WASHINGTON, D.C. – U.S. National Nuclear Security Administration (NNSA) and Russian Federal Customs Service (FCS) officials are in St. Petersburg, Russia, this week to discuss progress and develop future plans for continued cooperation to prevent the illicit trafficking of nuclear and radioactive materials. During the meeting, the officials commemorated ten years of cooperation under NNSA's Second Line of Defense program.
In the last decade under the Second Line of Defense (SLD), NNSA and FCS have worked together to equip over 200 of the Russian Federation's official international border crossings, including airports, seaports, railways, and land crossings with radiation detection equipment.
"Our Second Line of Defense program has fostered a strong partnership between the United States and Russia in the international fight against terrorism and helped improve safety and security around the world," said NNSA's Administrator Thomas D'Agostino. "After a decade of successful cooperation and dedication to reduce the risk of illicit trafficking in nuclear and other radioactive materials, we plan to continue this important effort by working to equip all of Russia's border crossings with radiation detection devices within three years."
NNSA and FCS each commit personnel and resources to install and maintain the radiation detection equipment and to develop and execute training programs for FCS officials who operate the equipment and resolve radiation alarms. The partnership meets both the U.S. and Russia's nonproliferation objectives, with costs and activities shared by both countries. Work is on track to equip all of the approximately 350 operational border crossing points in the Russian Federation by 2011, six years ahead of the FCS's original schedule.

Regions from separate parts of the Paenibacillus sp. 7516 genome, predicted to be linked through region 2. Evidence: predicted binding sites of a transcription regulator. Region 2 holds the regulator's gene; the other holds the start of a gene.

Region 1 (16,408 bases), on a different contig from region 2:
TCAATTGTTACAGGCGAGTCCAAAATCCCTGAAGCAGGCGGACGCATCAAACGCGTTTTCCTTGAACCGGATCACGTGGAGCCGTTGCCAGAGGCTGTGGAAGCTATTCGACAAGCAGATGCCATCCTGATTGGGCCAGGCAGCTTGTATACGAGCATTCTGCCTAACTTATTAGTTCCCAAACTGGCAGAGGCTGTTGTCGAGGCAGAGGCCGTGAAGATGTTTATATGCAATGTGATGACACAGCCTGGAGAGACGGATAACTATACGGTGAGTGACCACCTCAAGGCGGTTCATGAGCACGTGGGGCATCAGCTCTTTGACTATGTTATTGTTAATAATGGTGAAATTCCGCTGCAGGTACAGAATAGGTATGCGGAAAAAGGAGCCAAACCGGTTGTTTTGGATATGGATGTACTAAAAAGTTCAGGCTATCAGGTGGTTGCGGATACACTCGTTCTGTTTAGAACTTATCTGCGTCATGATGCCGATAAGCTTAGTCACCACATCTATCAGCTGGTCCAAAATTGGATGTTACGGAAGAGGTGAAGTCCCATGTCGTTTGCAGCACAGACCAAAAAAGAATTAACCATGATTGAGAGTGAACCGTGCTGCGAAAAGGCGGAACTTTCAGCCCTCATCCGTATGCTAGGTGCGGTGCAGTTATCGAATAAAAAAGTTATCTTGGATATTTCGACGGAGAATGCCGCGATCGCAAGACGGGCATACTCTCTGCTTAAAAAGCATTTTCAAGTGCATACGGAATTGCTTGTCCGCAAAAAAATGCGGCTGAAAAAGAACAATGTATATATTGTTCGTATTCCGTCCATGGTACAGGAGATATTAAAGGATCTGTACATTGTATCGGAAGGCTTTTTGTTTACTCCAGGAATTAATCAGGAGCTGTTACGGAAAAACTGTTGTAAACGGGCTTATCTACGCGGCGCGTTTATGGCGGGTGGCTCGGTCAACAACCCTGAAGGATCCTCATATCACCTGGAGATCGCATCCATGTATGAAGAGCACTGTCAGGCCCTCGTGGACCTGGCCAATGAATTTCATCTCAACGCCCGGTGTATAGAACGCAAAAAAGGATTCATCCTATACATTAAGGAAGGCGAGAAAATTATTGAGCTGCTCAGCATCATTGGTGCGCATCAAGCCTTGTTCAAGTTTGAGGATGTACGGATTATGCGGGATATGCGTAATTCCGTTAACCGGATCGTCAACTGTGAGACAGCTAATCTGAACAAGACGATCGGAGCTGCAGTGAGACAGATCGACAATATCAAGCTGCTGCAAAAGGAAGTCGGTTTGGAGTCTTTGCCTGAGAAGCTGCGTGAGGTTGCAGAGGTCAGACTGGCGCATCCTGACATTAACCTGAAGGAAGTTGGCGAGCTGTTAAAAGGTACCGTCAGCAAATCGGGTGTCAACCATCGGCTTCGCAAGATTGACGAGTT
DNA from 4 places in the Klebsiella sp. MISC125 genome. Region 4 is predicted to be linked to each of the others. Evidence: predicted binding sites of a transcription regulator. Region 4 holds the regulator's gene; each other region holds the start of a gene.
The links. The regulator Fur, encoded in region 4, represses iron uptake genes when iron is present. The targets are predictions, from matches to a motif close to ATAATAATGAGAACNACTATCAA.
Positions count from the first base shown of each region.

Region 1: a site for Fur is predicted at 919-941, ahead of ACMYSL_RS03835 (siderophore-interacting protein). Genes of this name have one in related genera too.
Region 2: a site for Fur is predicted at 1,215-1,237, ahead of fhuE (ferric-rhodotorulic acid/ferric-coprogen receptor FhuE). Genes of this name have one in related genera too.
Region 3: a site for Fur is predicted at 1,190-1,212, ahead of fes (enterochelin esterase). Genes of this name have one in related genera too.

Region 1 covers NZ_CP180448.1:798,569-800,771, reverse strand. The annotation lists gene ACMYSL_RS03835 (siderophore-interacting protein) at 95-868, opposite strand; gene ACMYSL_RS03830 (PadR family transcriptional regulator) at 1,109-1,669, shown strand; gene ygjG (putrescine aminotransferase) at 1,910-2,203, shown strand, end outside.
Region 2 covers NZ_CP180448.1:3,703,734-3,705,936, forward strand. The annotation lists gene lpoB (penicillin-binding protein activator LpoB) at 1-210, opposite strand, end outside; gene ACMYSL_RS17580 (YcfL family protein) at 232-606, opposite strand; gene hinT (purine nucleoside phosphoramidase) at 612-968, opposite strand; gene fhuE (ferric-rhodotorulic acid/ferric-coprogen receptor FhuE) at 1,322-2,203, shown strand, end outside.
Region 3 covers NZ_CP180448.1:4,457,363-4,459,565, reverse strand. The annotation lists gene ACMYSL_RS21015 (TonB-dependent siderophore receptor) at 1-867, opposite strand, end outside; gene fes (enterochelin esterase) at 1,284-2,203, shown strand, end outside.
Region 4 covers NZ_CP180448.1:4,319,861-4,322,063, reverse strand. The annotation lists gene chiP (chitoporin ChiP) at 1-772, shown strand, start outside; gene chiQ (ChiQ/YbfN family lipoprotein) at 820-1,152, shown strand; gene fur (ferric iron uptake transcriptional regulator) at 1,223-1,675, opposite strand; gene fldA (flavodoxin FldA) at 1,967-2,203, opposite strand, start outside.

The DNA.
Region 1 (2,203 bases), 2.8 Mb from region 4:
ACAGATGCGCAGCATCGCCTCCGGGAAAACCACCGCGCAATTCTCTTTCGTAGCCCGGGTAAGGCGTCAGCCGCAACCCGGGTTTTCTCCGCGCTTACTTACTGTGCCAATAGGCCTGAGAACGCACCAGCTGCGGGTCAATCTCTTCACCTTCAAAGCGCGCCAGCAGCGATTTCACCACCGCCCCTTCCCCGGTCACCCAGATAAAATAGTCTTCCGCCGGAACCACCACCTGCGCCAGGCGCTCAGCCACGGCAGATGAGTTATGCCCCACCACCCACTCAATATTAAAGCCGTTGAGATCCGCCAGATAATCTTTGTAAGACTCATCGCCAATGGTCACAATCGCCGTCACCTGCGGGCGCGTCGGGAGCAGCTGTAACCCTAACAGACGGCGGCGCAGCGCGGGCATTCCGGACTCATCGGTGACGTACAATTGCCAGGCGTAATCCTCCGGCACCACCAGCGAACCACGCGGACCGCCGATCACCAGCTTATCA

FCS reported that in 2007 more than 65,000 alarms occurred at stationary radiation detection systems. Of those, Russian customs inspectors stopped over 1,000 attempts to illegally transport goods emitting high levels of ionizing radiation, including fissile and radioactive materials across the border.
NNSA and FCS's major achievements in Russia under the program include:
- Equipping over 200 sites with radiation detection equipment at Russian borders, airports and seaports;
- Reaching an agreement to continue to share the cost for the balance of the official international border crossings;
- Providing over 1,000 radiation detection monitors and necessary handheld search and identification equipment at border crossing points throughout the Russian Federation;
- Adopting a joint sustainability plan outlining specific requirements to ensure the long-term viability of the radiation detection equipment;
- Training over 250 Russian customs officials annually on customs control of nuclear and radioactive materials; and
- Agreeing to transition maintenance and repair of all systems to FCS beginning in 2009 and ending in 2013.
NNSA's SLD program, which began with Russia, works with foreign governments around the world to install specialized radiation detection equipment at border crossings, airports and seaports and train officials to detect and respond to smuggled nuclear and other radioactive materials. The SLD program is currently at various stages of implementation in over 35 countries around the world.
Established by Congress in 2000, NNSA is a separately organized agency within the U.S. Department of Energy responsible for enhancing national security through the military application of nuclear science. NNSA maintains and enhances the safety, security, reliability and performance of the U.S. nuclear weapons stockpile without nuclear testing; works to reduce global danger from weapons of mass destruction; provides the U.S. Navy with safe and effective nuclear propulsion; and responds to nuclear and radiological emergencies in the United States and abroad.
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